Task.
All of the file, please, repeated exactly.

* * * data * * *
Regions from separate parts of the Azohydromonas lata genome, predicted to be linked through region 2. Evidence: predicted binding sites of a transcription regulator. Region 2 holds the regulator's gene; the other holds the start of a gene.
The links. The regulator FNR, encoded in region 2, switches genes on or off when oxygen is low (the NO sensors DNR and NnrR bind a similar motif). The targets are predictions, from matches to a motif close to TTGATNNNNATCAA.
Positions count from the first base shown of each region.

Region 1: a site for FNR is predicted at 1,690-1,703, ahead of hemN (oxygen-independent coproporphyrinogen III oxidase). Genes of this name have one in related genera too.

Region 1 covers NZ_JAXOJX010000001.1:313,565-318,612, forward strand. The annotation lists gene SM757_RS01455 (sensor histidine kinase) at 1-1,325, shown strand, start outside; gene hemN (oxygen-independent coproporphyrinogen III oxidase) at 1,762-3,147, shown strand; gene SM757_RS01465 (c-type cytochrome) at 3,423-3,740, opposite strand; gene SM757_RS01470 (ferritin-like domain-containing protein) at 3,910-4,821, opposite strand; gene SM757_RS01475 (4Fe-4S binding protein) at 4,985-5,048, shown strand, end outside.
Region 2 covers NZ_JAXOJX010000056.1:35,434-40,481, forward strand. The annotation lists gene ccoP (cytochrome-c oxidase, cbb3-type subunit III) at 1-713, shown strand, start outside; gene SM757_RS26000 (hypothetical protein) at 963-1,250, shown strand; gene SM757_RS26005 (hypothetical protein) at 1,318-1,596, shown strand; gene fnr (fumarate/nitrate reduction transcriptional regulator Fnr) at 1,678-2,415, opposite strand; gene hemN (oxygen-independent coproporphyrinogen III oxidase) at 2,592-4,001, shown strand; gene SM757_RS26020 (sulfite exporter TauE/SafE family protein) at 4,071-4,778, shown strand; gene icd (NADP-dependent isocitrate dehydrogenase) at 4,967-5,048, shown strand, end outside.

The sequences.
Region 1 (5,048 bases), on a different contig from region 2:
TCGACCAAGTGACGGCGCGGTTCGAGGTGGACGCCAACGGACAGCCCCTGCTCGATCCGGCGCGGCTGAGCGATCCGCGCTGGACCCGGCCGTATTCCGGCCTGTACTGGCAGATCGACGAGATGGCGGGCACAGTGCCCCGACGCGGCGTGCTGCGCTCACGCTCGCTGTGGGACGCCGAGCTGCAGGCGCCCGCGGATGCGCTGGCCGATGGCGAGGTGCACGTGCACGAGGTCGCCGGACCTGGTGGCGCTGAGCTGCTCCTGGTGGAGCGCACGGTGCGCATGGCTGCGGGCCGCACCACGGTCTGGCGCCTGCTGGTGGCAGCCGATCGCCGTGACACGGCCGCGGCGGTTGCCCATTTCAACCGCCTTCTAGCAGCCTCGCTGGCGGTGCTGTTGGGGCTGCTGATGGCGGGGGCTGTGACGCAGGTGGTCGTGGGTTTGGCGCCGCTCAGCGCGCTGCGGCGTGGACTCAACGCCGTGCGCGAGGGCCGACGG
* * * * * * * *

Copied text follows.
Regions from separate parts of the Azohydromonas lata genome, predicted to be linked through region 2. Evidence: predicted binding sites of a transcription regulator. Region 2 holds the regulator's gene; the other holds the start of a gene.
The links. The regulator FNR, encoded in region 2, switches genes on or off when oxygen is low (the NO sensors DNR and NnrR bind a similar motif). The targets are predictions, from matches to a motif close to TTGATNNNNATCAA.
Positions count from the first base shown of each region.

Region 1: a site for FNR is predicted at 1,690-1,703, ahead of hemN (oxygen-independent coproporphyrinogen III oxidase). Genes of this name have one in related genera too.

Region 1 covers NZ_JAXOJX010000001.1:313,565-318,612, forward strand. The annotation lists gene SM757_RS01455 (sensor histidine kinase) at 1-1,325, shown strand, start outside; gene hemN (oxygen-independent coproporphyrinogen III oxidase) at 1,762-3,147, shown strand; gene SM757_RS01465 (c-type cytochrome) at 3,423-3,740, opposite strand; gene SM757_RS01470 (ferritin-like domain-containing protein) at 3,910-4,821, opposite strand; gene SM757_RS01475 (4Fe-4S binding protein) at 4,985-5,048, shown strand, end outside.
Region 2 covers NZ_JAXOJX010000056.1:35,434-40,481, forward strand. The annotation lists gene ccoP (cytochrome-c oxidase, cbb3-type subunit III) at 1-713, shown strand, start outside; gene SM757_RS26000 (hypothetical protein) at 963-1,250, shown strand; gene SM757_RS26005 (hypothetical protein) at 1,318-1,596, shown strand; gene fnr (fumarate/nitrate reduction transcriptional regulator Fnr) at 1,678-2,415, opposite strand; gene hemN (oxygen-independent coproporphyrinogen III oxidase) at 2,592-4,001, shown strand; gene SM757_RS26020 (sulfite exporter TauE/SafE family protein) at 4,071-4,778, shown strand; gene icd (NADP-dependent isocitrate dehydrogenase) at 4,967-5,048, shown strand, end outside.

The sequences.
Region 1 (5,048 bases), on a different contig from region 2:
TCGACCAAGTGACGGCGCGGTTCGAGGTGGACGCCAACGGACAGCCCCTGCTCGATCCGGCGCGGCTGAGCGATCCGCGCTGGACCCGGCCGTATTCCGGCCTGTACTGGCAGATCGACGAGATGGCGGGCACAGTGCCCCGACGCGGCGTGCTGCGCTCACGCTCGCTGTGGGACGCCGAGCTGCAGGCGCCCGCGGATGCGCTGGCCGATGGCGAGGTGCACGTGCACGAGGTCGCCGGACCTGGTGGCGCTGAGCTGCTCCTGGTGGAGCGCACGGTGCGCATGGCTGCGGGCCGCACCACGGTCTGGCGCCTGCTGGTGGCAGCCGATCGCCGTGACACGGCCGCGGCGGTTGCCCATTTCAACCGCCTTCTAGCAGCCTCGCTGGCGGTGCTGTTGGGGCTGCTGATGGCGGGGGCTGTGACGCAGGTGGTCGTGGGTTTGGCGCCGCTCAGCGCGCTGCGGCGTGGACTCAACGCCGTGCGCGAGGGCCGACGG